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You Scared Yet?

July 16, 2012

Sam Garles

Hi, I’m Sam, and I play the role of David in Prescribed Film’s upcoming evil opus, Demonica. I wanted to take a moment today to share a few of my thoughts on acting, specifically related to the horror genre. Some of what you may read may disturb, bore, horrify, or annoy you. Discussing acting tends to sound pretentious by nature, but just think of it like a good ol’ boy standing next to his hot rod talking about the engine he put in it. I really do think of it like a job– it just happens to be a job that I love doing. And with that…

Fear. What makes a horror movie horrifying? Fear. Why do those of us who love the genre get a kick out of it? Fear. Fear is, according to those who’ve studied ancient mammals, the first real emotion we developed. Fight or flight. The first decision to be made. Despite fear having been around longer than anything else we’ve been feeling, it’s damn hard to access on demand. I think it’s much easier to get pissed off at someone, or fall in love with them, or mistrust them, or respect them than to truly fear them. Why is this? Well, true primal fear is something we have a lot less experience with than these other emotions. I got pissed off at having to go back in to the gas station for the correct change the other day. I haven’t felt truly in fear of my life since I ate at a community college cafeteria in Texas. Or maybe when I bungee jumped in New Zealand.

But even so, that’s a more general fear. Emotions in movies, in my opinion, need to be focused and direct, like little laser beams, to come across on film. If you aren’t feeling it, you didn’t make a strong enough choice. In a play at least you kind of sink in to a character over the course of the entire show. You don’t really escape it until the curtain falls. In a movie, you are doing another take. The director talks to you right before you go again. You have to completely break out, go back, and attempt to have the same or stronger experience than you had before. This is the fantastic challenge of it. So the question I’m constantly asking myself is, once I’ve figured out where I need to be, how do I get there? How do I convince myself that THIS time I’m finally going to get laid… that THIS time my friends have all really abandoned me for their girlfriends. That THIS time I really am going to catch that son of a bitch and eat him? It’s not easy. Actors that can pull off being truly horrified are pretty special to watch. Because the more the actor is in to it, the more the audience is in to it. And that’s what they’ve come in for. That’s what they’ve illegally downloaded / paid good money to see. They want a taste of that primal fear.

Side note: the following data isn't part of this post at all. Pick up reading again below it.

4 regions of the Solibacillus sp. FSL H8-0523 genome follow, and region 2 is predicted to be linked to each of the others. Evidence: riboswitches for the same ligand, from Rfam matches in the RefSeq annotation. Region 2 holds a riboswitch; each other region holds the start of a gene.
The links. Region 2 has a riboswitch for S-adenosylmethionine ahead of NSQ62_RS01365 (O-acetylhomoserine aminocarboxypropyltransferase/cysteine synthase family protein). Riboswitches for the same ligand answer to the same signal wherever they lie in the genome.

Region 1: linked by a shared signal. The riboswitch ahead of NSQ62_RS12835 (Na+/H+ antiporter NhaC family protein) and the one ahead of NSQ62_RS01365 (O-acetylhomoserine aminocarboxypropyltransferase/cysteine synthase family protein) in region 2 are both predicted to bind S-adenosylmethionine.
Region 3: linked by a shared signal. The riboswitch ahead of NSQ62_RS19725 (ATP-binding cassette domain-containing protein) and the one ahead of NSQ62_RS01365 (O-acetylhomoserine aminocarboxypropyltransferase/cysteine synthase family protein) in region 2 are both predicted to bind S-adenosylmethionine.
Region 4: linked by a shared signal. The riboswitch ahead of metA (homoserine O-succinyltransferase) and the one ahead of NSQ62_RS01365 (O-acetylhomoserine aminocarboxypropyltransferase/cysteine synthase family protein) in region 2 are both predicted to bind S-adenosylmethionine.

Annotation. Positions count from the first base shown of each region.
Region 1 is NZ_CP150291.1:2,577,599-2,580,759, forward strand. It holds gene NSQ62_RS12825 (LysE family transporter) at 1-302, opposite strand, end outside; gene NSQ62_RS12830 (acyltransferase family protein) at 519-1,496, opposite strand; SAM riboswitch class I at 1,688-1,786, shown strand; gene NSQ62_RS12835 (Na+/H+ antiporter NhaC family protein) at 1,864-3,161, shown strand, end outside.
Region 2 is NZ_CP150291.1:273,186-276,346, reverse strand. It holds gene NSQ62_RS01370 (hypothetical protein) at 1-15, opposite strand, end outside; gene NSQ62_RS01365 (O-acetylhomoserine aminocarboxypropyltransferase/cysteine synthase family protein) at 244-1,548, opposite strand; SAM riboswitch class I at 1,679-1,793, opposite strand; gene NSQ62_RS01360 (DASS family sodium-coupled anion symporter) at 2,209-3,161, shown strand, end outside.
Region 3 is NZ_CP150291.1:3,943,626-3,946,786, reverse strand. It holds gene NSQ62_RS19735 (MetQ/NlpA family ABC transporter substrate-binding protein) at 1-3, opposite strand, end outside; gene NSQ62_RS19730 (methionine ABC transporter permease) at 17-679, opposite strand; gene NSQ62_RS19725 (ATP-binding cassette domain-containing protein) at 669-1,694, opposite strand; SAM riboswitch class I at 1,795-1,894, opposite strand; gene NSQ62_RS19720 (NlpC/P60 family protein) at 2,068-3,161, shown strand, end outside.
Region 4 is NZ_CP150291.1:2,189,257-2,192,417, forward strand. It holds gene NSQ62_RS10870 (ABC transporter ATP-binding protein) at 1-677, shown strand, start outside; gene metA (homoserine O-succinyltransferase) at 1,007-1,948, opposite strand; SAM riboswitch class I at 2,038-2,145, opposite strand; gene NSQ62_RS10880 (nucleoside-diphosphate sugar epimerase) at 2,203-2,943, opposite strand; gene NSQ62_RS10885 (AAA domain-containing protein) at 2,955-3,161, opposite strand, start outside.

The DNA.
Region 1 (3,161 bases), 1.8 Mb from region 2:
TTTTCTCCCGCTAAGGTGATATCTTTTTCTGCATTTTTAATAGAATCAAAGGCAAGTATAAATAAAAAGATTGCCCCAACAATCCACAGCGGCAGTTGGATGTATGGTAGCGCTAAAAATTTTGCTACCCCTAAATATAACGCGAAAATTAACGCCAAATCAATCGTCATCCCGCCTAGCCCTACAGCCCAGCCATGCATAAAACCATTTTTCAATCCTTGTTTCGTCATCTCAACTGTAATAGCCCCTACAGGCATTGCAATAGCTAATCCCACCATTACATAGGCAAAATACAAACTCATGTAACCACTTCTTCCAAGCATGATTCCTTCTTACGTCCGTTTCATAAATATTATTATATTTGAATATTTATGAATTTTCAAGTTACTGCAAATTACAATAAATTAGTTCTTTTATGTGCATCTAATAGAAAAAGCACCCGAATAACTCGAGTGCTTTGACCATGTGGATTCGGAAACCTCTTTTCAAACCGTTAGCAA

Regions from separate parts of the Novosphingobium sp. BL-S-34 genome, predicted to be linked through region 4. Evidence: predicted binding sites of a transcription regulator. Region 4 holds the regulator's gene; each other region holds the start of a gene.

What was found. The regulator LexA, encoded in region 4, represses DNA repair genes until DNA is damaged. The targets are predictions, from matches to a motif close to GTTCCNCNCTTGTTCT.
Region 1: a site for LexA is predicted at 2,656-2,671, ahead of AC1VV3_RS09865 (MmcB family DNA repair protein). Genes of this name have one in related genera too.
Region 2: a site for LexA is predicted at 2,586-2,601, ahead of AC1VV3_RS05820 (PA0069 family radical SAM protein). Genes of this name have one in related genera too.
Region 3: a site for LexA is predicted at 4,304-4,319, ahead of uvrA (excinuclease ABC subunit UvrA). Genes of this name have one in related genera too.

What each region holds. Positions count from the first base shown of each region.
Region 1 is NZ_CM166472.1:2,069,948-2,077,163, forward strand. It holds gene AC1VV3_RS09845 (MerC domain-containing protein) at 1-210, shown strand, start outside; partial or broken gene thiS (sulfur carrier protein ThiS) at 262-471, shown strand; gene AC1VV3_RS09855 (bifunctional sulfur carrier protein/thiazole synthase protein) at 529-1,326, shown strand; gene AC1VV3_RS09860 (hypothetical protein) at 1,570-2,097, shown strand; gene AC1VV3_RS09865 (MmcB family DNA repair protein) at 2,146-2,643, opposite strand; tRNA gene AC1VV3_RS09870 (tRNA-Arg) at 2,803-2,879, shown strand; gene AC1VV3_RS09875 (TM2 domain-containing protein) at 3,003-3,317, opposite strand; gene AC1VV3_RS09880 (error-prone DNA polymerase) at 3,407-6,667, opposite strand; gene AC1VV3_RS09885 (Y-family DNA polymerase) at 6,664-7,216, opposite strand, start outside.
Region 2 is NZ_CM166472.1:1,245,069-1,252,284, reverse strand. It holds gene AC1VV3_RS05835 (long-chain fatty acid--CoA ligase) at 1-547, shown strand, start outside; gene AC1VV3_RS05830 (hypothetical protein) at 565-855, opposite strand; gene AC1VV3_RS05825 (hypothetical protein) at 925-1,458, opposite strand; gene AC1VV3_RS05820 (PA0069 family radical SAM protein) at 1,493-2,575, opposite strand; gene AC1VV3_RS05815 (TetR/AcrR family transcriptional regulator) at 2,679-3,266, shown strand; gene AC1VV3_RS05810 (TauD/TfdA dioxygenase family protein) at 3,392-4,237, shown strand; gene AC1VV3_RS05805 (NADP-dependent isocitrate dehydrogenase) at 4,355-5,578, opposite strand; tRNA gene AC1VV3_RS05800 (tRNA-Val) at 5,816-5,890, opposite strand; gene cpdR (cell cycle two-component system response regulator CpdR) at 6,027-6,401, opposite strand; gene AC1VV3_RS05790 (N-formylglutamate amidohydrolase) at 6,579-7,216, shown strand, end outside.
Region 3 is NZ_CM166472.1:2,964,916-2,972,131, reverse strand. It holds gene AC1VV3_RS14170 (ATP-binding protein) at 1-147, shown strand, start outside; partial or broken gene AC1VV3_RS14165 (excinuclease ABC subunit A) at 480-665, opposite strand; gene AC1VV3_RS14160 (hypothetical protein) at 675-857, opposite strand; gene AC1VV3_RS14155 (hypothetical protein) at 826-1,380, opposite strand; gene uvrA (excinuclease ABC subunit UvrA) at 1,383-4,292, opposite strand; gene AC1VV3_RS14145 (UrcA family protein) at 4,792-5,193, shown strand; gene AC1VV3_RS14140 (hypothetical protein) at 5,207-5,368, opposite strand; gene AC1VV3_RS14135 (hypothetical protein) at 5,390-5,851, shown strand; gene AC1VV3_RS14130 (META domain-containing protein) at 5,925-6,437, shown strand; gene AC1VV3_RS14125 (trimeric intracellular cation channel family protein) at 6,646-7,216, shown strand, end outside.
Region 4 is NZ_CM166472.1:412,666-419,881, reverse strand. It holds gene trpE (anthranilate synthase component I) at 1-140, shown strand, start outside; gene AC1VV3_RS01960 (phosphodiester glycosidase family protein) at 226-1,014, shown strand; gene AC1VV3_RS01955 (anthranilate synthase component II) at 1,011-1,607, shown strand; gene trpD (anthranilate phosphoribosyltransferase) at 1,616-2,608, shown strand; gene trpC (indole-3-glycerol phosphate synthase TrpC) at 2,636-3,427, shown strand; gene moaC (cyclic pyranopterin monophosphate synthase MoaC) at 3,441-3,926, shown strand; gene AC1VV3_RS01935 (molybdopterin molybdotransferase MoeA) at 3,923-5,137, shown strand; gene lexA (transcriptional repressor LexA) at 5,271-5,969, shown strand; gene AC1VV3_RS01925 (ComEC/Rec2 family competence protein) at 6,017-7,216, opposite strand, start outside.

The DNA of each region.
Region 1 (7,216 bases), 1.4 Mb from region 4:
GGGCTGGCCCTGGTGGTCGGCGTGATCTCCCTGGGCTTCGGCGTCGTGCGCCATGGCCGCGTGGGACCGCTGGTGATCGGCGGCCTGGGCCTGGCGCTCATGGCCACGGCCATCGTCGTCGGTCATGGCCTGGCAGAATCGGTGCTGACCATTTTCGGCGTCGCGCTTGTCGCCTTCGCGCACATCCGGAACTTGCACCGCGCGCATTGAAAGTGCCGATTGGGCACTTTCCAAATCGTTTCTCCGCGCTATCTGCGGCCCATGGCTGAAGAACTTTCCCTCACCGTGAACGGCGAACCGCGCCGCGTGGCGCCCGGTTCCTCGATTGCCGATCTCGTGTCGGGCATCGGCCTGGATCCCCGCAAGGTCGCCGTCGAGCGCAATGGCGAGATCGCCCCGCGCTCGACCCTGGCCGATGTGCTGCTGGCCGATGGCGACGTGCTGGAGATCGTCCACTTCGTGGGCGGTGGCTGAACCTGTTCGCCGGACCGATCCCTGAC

So where does PF come in to this? Well, mostly I want to give a huge bit of credit to everyone being super cool with taking and giving advice. Egos can be the first thing that kills an attempt at a creative project, and so far as I can tell, no one on this film has one that I’ve run in to. Everyone wants everyone else to do their best. Everyone has been willing to do what it takes to make that happen. And double extra credit to Mike and Jason for being willing to play along with us, the actors, and giving us the freedom to find the character and the performance. I’ve worked on enough projects that had the performances rigidly defined to the edge of pointlessness that I can really appreciate a director / actor relationship that is based on teamwork. Constantly asking each other “What do you need? What else can I do?” is where the best performances come from, in my opinion.

We’re in the business of entertainment. A movie isn’t a movie without an audience and a scary movie isn’t scary without a scare. Any given scare is articulated from the writer, to the director, to the actor, to the actor you get to replace your best friend who said he could act, to the audience. That is a long chain, and it’s a hard one to keep strong all the way through. Fortunately, with PF, we are all doing it For the Love of the Game (sans Kevin Costner), which gives us a leg up. Fear is elusive, and audiences really hate the smell of the fake stuff, so it takes real talent and commitment to get it out. Fortunately I think we’ve got some winning stuff here in the can for Demonica. I’m just as excited to see the first cut as I was my first day on set, as I am every time I show up at that rink to get into make up. What’s my job tonight? Scaring the hell out of someone 10 takes in a row. Now that’s what I call a fun challenge.

Until next time, may you outlive the fear to see dawn break.

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